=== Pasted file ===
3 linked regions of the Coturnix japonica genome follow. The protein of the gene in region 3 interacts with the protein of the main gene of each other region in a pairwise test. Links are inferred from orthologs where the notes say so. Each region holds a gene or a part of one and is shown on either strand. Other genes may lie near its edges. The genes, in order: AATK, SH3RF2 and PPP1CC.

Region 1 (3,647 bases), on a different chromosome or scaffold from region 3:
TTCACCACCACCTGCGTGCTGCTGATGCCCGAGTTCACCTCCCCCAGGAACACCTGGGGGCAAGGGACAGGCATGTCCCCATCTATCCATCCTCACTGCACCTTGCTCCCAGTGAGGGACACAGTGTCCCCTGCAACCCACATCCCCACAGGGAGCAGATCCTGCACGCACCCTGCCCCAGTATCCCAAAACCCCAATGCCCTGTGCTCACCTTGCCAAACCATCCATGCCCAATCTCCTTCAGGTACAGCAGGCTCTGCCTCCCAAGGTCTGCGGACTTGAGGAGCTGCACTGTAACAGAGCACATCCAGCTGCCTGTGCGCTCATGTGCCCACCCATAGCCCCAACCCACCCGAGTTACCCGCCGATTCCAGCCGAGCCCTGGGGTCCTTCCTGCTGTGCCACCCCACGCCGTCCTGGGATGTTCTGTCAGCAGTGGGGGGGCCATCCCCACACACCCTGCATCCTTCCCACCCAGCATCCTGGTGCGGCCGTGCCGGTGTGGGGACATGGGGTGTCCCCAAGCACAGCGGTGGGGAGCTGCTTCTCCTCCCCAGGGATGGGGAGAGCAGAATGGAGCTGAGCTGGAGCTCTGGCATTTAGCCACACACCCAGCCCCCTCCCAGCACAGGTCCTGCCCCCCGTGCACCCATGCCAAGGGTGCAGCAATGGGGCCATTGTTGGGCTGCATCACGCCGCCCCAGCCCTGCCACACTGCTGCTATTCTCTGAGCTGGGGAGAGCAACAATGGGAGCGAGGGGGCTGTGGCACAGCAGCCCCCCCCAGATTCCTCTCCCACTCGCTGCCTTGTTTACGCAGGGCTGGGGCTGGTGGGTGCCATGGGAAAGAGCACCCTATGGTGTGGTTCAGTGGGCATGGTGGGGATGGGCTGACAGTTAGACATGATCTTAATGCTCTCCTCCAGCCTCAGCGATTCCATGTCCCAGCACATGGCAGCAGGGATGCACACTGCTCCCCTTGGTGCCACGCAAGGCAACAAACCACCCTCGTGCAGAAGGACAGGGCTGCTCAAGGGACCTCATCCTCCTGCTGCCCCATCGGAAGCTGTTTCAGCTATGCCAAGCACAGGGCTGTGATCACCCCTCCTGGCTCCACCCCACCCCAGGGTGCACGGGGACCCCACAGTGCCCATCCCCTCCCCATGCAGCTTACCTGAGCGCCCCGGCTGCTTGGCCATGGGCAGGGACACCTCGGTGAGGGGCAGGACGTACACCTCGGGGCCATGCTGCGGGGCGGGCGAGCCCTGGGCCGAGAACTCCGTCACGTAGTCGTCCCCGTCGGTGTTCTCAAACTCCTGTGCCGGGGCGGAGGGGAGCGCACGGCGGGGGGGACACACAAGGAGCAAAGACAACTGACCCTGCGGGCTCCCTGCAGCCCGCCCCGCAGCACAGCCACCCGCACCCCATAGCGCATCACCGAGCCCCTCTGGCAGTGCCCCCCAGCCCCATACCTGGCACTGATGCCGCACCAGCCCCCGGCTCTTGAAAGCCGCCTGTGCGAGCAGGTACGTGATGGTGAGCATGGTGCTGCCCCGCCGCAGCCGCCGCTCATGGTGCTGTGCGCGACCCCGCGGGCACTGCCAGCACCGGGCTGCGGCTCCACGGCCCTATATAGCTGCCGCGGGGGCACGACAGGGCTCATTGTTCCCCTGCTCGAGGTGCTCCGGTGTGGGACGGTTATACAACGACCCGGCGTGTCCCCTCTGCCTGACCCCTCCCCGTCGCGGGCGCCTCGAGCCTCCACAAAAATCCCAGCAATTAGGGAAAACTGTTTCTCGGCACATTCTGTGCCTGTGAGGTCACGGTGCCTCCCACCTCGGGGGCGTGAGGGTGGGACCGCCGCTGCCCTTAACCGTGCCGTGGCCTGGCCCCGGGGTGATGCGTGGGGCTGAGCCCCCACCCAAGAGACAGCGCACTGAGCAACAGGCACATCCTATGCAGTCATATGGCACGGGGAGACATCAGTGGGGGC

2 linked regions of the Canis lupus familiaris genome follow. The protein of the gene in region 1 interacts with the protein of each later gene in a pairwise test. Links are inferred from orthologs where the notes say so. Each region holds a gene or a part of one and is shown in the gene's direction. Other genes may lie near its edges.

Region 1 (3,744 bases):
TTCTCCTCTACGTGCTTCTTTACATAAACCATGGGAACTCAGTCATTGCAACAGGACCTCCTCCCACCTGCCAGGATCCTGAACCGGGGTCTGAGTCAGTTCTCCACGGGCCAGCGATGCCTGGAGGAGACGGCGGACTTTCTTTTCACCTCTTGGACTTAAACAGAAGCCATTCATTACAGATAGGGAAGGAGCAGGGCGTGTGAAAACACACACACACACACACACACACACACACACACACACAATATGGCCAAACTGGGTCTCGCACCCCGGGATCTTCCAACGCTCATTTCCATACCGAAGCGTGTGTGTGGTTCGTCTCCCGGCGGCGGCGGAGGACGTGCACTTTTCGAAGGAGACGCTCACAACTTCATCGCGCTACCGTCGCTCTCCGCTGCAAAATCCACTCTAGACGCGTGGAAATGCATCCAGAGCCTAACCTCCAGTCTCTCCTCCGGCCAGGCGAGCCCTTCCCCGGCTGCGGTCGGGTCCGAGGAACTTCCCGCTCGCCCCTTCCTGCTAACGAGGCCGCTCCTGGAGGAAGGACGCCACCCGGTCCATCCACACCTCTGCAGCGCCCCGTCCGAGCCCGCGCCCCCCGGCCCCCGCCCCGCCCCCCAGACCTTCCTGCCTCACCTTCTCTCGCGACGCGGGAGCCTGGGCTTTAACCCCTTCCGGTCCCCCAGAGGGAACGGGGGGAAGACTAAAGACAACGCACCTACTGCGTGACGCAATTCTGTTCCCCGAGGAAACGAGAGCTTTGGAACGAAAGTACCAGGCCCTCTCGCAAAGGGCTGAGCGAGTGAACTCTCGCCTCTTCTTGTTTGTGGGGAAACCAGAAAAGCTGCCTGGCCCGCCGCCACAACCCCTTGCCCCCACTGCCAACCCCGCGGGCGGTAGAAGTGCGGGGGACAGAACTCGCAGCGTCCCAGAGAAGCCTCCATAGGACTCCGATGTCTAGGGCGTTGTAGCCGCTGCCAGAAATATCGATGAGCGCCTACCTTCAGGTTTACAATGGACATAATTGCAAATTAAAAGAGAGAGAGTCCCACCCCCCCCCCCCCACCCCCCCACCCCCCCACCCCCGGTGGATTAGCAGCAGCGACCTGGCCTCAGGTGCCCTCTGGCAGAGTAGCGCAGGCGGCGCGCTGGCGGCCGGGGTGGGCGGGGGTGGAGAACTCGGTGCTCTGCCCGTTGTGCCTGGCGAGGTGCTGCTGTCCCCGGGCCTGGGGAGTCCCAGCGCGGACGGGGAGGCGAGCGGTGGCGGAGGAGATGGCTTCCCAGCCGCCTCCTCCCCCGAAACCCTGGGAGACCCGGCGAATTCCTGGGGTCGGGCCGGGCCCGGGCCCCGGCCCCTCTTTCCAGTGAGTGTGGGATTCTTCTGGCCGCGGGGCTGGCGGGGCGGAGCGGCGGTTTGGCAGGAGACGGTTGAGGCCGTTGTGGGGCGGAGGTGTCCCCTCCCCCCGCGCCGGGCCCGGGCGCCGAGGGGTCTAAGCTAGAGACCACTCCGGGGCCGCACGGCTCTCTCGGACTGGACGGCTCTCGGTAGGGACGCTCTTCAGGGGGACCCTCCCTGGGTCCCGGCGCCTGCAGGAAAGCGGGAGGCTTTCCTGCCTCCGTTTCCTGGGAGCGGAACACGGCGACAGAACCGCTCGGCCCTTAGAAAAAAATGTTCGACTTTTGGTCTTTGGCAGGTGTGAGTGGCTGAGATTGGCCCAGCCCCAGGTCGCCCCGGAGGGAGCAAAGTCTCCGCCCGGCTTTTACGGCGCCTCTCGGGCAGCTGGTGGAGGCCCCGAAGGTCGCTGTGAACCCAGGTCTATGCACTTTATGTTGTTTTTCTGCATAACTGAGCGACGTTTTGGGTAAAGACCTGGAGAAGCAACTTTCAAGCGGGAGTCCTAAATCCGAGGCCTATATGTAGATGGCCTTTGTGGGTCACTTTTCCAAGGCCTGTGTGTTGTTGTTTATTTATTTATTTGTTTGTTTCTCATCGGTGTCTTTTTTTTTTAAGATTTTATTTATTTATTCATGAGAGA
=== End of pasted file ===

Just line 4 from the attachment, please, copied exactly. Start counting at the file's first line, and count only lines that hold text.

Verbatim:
2 linked regions of the Canis lupus familiaris genome follow. The protein of the gene in region 1 interacts with the protein of each later gene in a pairwise test. Links are inferred from orthologs where the notes say so. Each region holds a gene or a part of one and is shown in the gene's direction. Other genes may lie near its edges.